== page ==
Begging for Mercy in the Jesus Prayer  

Posted by Joe Rawls in ,

Frederica Mathewes-Green is a member of the Antiochian Orthodox Church.  A convert from Anglicanism, she is in a good position to explain Orthodox spiritual practices to Western Christians.  In The Jesus Prayer:  the ancient desert prayer that tunes the heart to God (Paraclete Press 2009), she gives a wealth of advice on how we may incorporate this prayer into our own spiritual practice.  Pp 80-82 deal with the objections some beginners--or even more experienced folks--might have with the notion of beseeching Jesus for mercy ("Lord Jesus Christ, son of the living God, have mercy on me").  As the excerpt below demonstrates, it all depends on how we interpret the word "mercy".


People newly introduced to the Jesus Prayer often think:  Why should we continually beg God for mercy?  Can't we be certain that he has already forgiven us?  What, do we have to grovel?

The problem, I think, is that we are imagining a prisoner in court, begging the judge for mercy.  It is up to the judge whether to kill this man or free him, and she is justifiably angry.  His only hope is to squirm and plead, and beg her to be lenient.

Picture instead the man in Jesus' parable (Lk 10:  30-37) who was robbed and beaten on the road to Jericho, then left for dead.  His helplessness was so extreme that he was not even able to ask passersby for mercy, and the priest and scribe passed by on the other side of the road.  Yet, the Samaritan saw him and had compassion, and rescued him from death.

That's the kind of "mercy" the Jesus Prayer asks for.  We are not trying to get off the hook for a crime, but recognizing how the infection of sin has damaged us.  Revealing all the extent of our illness to the heavenly physician, we seek his compassionate healing.

The word in Hebrew is hesed, which has the sense of long-suffering love.  The prophet Hosea married a woman who was a prostitute.  Though she betrayed him many times, he kept seeking her and drawing her back again to himself.  This is hesed love, long-suffering love, a love that is valiant and breaks through the walls of self-love and pride.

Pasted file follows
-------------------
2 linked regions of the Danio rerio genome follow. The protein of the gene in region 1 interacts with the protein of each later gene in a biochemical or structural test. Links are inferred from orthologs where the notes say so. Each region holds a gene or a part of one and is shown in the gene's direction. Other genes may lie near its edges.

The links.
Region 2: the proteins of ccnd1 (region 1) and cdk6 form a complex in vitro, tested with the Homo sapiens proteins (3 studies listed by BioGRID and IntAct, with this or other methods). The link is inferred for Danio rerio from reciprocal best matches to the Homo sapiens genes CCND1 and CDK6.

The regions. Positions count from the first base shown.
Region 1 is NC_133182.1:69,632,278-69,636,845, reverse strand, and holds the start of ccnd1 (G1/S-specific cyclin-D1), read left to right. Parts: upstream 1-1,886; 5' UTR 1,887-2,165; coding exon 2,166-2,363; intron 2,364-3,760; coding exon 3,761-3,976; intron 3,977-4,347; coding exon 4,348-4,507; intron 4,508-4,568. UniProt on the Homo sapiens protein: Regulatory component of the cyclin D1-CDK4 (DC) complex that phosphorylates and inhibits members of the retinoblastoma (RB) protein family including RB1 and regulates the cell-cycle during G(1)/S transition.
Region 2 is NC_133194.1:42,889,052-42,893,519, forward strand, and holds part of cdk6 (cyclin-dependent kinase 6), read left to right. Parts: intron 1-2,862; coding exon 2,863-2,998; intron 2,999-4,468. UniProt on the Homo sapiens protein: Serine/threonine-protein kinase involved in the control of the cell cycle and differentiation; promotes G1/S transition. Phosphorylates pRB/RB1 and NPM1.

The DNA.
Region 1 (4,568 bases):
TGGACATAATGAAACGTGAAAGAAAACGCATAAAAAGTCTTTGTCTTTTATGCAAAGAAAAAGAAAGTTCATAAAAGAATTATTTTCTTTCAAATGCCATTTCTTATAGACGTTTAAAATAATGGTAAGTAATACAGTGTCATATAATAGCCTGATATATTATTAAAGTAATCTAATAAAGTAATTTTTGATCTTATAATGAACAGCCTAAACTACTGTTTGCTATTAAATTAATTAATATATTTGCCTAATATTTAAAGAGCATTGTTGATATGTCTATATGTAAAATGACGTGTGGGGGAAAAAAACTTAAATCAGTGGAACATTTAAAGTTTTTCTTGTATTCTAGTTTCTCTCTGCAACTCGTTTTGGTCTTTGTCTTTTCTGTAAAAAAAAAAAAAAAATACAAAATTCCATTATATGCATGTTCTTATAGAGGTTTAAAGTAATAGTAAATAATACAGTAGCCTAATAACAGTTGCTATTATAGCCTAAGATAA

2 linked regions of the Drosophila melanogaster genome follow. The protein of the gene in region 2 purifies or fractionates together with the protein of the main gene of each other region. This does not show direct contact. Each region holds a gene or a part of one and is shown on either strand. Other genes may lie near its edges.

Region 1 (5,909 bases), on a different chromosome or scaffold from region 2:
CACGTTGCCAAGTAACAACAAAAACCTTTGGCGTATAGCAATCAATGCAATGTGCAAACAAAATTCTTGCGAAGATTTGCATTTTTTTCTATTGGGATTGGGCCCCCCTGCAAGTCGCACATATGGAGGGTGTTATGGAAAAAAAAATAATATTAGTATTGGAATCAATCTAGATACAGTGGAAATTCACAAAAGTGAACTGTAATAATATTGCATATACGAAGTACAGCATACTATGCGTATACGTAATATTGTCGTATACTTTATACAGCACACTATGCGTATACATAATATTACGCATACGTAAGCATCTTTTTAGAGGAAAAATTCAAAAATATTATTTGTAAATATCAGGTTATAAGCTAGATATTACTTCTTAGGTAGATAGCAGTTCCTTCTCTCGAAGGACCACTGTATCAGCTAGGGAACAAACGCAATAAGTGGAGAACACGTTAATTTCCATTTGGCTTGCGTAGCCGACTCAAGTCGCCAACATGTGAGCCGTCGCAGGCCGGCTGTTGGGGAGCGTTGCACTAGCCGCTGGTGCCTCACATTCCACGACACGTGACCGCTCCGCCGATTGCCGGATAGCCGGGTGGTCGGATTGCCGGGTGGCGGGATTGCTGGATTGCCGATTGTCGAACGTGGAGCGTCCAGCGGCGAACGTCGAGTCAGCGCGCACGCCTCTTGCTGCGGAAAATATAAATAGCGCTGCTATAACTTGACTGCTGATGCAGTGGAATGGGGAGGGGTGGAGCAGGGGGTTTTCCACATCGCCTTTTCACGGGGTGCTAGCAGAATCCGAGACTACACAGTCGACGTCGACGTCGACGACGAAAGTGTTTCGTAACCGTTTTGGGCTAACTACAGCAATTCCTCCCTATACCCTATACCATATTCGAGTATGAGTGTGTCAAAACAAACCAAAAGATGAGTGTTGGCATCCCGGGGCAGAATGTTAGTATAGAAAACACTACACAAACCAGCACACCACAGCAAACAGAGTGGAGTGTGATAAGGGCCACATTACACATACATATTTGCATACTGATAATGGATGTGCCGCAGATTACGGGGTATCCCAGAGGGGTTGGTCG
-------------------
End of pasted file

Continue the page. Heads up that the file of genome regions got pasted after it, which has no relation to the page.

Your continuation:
In Greek, the word is eleos, and many of the Western liturgical churches still pray in Greek, "Kyrie, eleison," that is, "Lord, have mercy."

A listener in the ancient church would have heard a resonance between eleos and elaion, the word for olive oil.  Your experience with olive oil might be limited to salads, but in the ancient Mediterranean world, olive oil was used in a wide variety of ways, and filled essential roles.  A wick placed in a clay lamp filled with olive oil could burn and illuminate the darkness.  Medicinal herbs were combined with olive oil for healing; the Good Samaritan "bound up [the beaten man's] wounds, pouring on oil and wine" (the latter for the antiseptic quality of alcohol).  Olive oil would also be a medium for fragrant herbs in the making of perfume.  And of course it would be eaten; in a region where there were few sources of fat, olive oil provided essential nutrition.  Sufficient fat in the diet conferred a health glow, and the psalmist thanks God for giving "wine to gladden the heart of man, and oil to make his face shine" (Ps 104:  15).  This poetic echo between eleos and elaion contributed to a richer sense of "mercy" than we perceive in English.

I would guess that the majority of Christians I talk to don't particularly feel a need for mercy.  They might think of repentance as an initial step toward salvation, but that once you have become a follower of Jesus Christ, once you're baptized and going regularly to church, you're set for life.  There's still plenty of work to do, of course--work for the poor, for justice, for the church, for your family--but as far as you go, personally, you're pretty much done.

In the contemporary West, repentance is now considered an introductory activity to life in Christ (if it's considered at all); in the East, repentance lasts for a lifetime.  Salvation means healing from the sickness of sin, and we are always seeking to confront the sin that infects us, and to be healed at ever deeper levels.

This entry was posted on Thursday, September 8, 2011 at Thursday, September 08, 2011 and is filed under , . You can follow any responses to this entry through the comments feed .


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